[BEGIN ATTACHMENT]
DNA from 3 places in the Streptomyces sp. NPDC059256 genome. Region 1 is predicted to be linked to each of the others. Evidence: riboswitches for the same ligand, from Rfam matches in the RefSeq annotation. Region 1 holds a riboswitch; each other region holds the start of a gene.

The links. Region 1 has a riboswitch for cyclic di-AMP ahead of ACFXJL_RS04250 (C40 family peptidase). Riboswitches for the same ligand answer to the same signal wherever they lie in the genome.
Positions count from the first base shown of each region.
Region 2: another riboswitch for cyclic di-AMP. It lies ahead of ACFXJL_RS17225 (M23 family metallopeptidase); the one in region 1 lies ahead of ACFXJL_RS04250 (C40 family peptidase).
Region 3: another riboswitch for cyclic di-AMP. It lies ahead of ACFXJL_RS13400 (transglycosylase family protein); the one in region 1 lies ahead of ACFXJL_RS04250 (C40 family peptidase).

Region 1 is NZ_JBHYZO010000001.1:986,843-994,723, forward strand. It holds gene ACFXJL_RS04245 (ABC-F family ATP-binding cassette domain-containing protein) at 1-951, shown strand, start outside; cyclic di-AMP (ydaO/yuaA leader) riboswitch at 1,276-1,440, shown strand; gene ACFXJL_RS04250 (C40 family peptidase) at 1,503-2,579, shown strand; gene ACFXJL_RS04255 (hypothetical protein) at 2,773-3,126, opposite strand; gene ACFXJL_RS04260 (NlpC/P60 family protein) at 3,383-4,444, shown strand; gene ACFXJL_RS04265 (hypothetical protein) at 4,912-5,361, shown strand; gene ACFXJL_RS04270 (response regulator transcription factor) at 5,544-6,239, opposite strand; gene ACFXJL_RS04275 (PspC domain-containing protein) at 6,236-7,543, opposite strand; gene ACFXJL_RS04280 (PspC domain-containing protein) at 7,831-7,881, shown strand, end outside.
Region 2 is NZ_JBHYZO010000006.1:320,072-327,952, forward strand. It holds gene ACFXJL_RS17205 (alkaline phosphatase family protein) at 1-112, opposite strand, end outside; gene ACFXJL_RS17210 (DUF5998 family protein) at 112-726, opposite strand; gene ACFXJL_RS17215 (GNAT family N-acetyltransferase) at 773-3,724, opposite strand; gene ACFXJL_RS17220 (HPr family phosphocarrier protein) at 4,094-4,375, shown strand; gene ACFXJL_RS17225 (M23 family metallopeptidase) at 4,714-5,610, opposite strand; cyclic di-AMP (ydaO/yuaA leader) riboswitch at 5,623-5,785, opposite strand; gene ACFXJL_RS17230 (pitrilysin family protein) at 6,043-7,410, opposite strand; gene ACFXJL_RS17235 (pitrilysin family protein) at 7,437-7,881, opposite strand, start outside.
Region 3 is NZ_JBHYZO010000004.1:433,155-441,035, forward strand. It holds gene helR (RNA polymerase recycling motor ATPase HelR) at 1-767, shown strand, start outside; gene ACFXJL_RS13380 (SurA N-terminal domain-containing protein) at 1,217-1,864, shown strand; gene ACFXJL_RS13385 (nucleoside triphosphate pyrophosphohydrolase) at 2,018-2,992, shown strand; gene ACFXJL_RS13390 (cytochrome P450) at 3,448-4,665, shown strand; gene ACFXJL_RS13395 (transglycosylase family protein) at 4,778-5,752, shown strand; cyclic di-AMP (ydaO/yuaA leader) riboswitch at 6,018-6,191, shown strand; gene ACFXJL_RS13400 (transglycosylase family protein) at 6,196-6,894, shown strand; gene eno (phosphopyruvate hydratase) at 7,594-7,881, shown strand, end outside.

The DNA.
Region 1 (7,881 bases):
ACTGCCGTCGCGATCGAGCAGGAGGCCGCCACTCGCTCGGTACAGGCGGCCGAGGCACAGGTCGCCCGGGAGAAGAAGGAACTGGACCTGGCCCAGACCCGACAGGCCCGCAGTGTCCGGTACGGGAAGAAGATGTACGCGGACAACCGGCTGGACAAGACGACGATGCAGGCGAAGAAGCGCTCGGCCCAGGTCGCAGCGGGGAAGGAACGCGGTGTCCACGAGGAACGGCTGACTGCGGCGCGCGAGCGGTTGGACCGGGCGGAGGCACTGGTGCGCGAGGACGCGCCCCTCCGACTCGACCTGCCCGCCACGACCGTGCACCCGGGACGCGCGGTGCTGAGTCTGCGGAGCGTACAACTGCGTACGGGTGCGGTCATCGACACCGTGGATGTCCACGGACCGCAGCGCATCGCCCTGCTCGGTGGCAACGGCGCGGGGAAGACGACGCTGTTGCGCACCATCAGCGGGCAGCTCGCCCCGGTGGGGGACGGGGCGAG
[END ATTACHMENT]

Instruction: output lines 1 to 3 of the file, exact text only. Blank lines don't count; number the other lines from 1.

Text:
DNA from 3 places in the Streptomyces sp. NPDC059256 genome. Region 1 is predicted to be linked to each of the others. Evidence: riboswitches for the same ligand, from Rfam matches in the RefSeq annotation. Region 1 holds a riboswitch; each other region holds the start of a gene.

The links. Region 1 has a riboswitch for cyclic di-AMP ahead of ACFXJL_RS04250 (C40 family peptidase). Riboswitches for the same ligand answer to the same signal wherever they lie in the genome.
Positions count from the first base shown of each region.